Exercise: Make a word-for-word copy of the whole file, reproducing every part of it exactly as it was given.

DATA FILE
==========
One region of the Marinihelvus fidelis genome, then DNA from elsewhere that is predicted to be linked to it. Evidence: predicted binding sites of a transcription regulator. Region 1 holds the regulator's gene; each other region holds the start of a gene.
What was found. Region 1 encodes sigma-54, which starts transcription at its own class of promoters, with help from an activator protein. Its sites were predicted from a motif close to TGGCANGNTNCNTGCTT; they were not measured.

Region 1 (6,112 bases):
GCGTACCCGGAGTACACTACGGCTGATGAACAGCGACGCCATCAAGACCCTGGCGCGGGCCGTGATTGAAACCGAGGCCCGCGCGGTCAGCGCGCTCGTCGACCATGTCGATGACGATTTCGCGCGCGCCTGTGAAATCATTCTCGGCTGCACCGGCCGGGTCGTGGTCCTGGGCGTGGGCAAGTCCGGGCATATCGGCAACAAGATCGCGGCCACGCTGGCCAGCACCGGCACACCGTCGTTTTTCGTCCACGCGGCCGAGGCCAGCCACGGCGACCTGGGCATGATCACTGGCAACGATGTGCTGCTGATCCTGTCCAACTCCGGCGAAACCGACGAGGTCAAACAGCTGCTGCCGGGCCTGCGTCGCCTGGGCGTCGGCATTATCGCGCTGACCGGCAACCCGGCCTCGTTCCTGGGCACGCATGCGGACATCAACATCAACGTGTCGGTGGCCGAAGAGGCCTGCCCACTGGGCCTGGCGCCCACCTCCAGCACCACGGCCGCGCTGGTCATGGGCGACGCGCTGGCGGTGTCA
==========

One region of the Marinihelvus fidelis genome, then DNA from elsewhere that is predicted to be linked to it. Evidence: predicted binding sites of a transcription regulator. Region 1 holds the regulator's gene; each other region holds the start of a gene.
What was found. Region 1 encodes sigma-54, which starts transcription at its own class of promoters, with help from an activator protein. Its sites were predicted from a motif close to TGGCANGNTNCNTGCTT; they were not measured.

Region 1 (6,112 bases):
GCGTACCCGGAGTACACTACGGCTGATGAACAGCGACGCCATCAAGACCCTGGCGCGGGCCGTGATTGAAACCGAGGCCCGCGCGGTCAGCGCGCTCGTCGACCATGTCGATGACGATTTCGCGCGCGCCTGTGAAATCATTCTCGGCTGCACCGGCCGGGTCGTGGTCCTGGGCGTGGGCAAGTCCGGGCATATCGGCAACAAGATCGCGGCCACGCTGGCCAGCACCGGCACACCGTCGTTTTTCGTCCACGCGGCCGAGGCCAGCCACGGCGACCTGGGCATGATCACTGGCAACGATGTGCTGCTGATCCTGTCCAACTCCGGCGAAACCGACGAGGTCAAACAGCTGCTGCCGGGCCTGCGTCGCCTGGGCGTCGGCATTATCGCGCTGACCGGCAACCCGGCCTCGTTCCTGGGCACGCATGCGGACATCAACATCAACGTGTCGGTGGCCGAAGAGGCCTGCCCACTGGGCCTGGCGCCCACCTCCAGCACCACGGCCGCGCTGGTCATGGGCGACGCGCTGGCGGTGTCA